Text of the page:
Soccer

Brazilian legend Ronaldo named part-owner of Fort Lauderdale Strikers

Ronaldo, who played in four World Cups for Brazil, said he will take an active role in the front office of the Fort Lauderdale Strikers.
Ronaldo, who played in four World Cups for Brazil, said he will take an active role in the front office of the Fort Lauderdale Strikers. AP

David Beckham may not have a soccer team in South Florida yet, but another international superstar does. The Fort Lauderdale Strikers announced Thursday that Brazilian legend Ronaldo is joining the club as a part-owner.

The Strikers play in the NASL and reached the league championship game this season. They were recently purchased by a Brazilian ownership group that hopes to raise the profile of the team and make it a household name like it was in the 1970s and early 80’s. The NASL is a Division II professional league, behind Major League Soccer, and the Strikers drew an average crowd of about 4,000 to their games at Lockhart Stadium.

Ronaldo, who played in four World Cups and is No. 2 on Brazil’s all-time scoring list behind Pelé, said he will take an active role in the front office.

“I will be very involved with the management of the team and have already started to make introductions that will certainly help us to turn the Strikers into a global powerhouse,” Ronaldo said in a release. “There are no doubts that the beautiful game is growing exponentially in the U.S., and I guarantee you that the NASL will play a key role in the rise of professional soccer here.”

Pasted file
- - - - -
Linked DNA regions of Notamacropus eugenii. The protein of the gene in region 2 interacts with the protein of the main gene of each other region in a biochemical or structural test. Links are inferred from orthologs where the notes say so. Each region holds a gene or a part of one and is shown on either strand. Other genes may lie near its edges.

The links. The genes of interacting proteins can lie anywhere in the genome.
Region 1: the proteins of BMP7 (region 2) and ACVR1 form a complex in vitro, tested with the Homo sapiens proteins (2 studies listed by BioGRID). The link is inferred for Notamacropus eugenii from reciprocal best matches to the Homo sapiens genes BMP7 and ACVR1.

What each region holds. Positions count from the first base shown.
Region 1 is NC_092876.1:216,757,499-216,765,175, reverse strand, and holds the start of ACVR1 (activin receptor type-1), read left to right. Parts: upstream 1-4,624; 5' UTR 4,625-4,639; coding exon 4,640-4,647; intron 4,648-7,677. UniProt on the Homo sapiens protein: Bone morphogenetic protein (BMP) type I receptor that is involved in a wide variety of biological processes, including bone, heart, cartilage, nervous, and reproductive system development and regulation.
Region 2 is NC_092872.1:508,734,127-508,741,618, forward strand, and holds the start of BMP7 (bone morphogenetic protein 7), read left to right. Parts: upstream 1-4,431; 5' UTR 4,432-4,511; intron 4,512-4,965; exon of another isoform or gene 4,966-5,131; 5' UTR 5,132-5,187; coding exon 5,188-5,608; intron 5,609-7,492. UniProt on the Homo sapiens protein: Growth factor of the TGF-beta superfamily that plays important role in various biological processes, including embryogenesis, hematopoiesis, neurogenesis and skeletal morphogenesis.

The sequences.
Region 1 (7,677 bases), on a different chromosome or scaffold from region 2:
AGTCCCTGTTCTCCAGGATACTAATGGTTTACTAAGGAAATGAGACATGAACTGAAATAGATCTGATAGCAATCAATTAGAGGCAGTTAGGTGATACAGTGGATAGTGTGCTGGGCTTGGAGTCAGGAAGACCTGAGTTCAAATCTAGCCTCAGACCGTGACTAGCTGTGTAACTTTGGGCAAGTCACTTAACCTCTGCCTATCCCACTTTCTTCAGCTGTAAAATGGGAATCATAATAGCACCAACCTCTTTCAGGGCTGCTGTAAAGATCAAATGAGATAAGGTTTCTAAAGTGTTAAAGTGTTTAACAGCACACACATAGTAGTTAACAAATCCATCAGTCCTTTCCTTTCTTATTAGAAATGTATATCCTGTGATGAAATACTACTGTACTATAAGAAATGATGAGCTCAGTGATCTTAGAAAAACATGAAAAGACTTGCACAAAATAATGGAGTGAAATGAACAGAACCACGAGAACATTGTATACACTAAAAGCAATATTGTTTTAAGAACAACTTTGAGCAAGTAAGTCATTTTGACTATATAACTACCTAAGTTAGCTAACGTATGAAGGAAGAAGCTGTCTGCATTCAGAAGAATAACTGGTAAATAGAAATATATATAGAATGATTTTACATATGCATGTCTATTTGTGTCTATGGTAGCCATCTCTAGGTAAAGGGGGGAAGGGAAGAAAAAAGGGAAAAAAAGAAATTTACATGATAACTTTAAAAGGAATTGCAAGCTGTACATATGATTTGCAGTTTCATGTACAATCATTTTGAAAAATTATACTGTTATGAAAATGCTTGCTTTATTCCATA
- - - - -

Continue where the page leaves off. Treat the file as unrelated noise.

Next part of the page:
Ronaldo played for Real Madrid, Barcelona, Inter Milan, AC Milan, PSV Eindhoven and Brazilian clubs Corinthians and Cruzeiro.

“I can’t overstate what an honor and pleasure is to have ‘The Phenomenon’ as a partner of the Fort Lauderdale Strikers,” said Strikers managing partner Ricardo Geromel. “Not only is he widely regarded as the ultimate striker and the best number 9 ever, but he also sees where the world’s most global sport is heading with astonishing clarity. Ronaldo will play a pivotal role in making sure the future arrives first at the Strikers. History will be made here in South Florida.”

Geromel’s ownership group has already made major changes in the administration, choosing not to retain team president Tom Mulroy, a popular fixture in the South Florida soccer community, or coach Gunther Kronsteiner, who led the team from last place to NASL runner-up. Player contracts are still being negotiated.

“We are grateful for everything they did, but changes in the administration had to happen,” Geromel said. “We are going in a different direction and want the team to have a more professional feeling.”

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